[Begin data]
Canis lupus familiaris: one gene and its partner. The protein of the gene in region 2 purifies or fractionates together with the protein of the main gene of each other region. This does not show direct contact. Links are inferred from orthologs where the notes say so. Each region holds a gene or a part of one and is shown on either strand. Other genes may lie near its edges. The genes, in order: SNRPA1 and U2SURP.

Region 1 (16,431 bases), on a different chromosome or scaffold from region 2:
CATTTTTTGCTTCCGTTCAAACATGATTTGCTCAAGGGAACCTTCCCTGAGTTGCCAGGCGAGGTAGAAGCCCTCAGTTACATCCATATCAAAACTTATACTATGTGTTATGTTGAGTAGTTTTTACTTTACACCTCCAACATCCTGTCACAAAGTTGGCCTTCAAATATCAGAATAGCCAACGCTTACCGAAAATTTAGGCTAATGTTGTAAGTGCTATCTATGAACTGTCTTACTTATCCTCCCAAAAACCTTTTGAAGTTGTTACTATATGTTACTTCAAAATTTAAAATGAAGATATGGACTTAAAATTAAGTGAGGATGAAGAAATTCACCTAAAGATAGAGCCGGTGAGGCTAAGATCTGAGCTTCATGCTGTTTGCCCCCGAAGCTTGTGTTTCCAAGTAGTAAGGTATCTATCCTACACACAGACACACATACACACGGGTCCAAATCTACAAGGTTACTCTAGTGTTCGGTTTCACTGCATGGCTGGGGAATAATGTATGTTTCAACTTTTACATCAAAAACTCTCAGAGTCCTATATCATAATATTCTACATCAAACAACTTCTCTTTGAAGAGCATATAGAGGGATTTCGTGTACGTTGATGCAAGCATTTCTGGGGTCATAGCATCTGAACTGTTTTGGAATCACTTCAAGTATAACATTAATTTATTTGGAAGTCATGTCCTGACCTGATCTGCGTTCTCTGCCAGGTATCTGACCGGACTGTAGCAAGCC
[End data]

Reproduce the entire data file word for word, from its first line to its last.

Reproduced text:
Canis lupus familiaris: one gene and its partner. The protein of the gene in region 2 purifies or fractionates together with the protein of the main gene of each other region. This does not show direct contact. Links are inferred from orthologs where the notes say so. Each region holds a gene or a part of one and is shown on either strand. Other genes may lie near its edges. The genes, in order: SNRPA1 and U2SURP.

Region 1 (16,431 bases), on a different chromosome or scaffold from region 2:
CATTTTTTGCTTCCGTTCAAACATGATTTGCTCAAGGGAACCTTCCCTGAGTTGCCAGGCGAGGTAGAAGCCCTCAGTTACATCCATATCAAAACTTATACTATGTGTTATGTTGAGTAGTTTTTACTTTACACCTCCAACATCCTGTCACAAAGTTGGCCTTCAAATATCAGAATAGCCAACGCTTACCGAAAATTTAGGCTAATGTTGTAAGTGCTATCTATGAACTGTCTTACTTATCCTCCCAAAAACCTTTTGAAGTTGTTACTATATGTTACTTCAAAATTTAAAATGAAGATATGGACTTAAAATTAAGTGAGGATGAAGAAATTCACCTAAAGATAGAGCCGGTGAGGCTAAGATCTGAGCTTCATGCTGTTTGCCCCCGAAGCTTGTGTTTCCAAGTAGTAAGGTATCTATCCTACACACAGACACACATACACACGGGTCCAAATCTACAAGGTTACTCTAGTGTTCGGTTTCACTGCATGGCTGGGGAATAATGTATGTTTCAACTTTTACATCAAAAACTCTCAGAGTCCTATATCATAATATTCTACATCAAACAACTTCTCTTTGAAGAGCATATAGAGGGATTTCGTGTACGTTGATGCAAGCATTTCTGGGGTCATAGCATCTGAACTGTTTTGGAATCACTTCAAGTATAACATTAATTTATTTGGAAGTCATGTCCTGACCTGATCTGCGTTCTCTGCCAGGTATCTGACCGGACTGTAGCAAGCC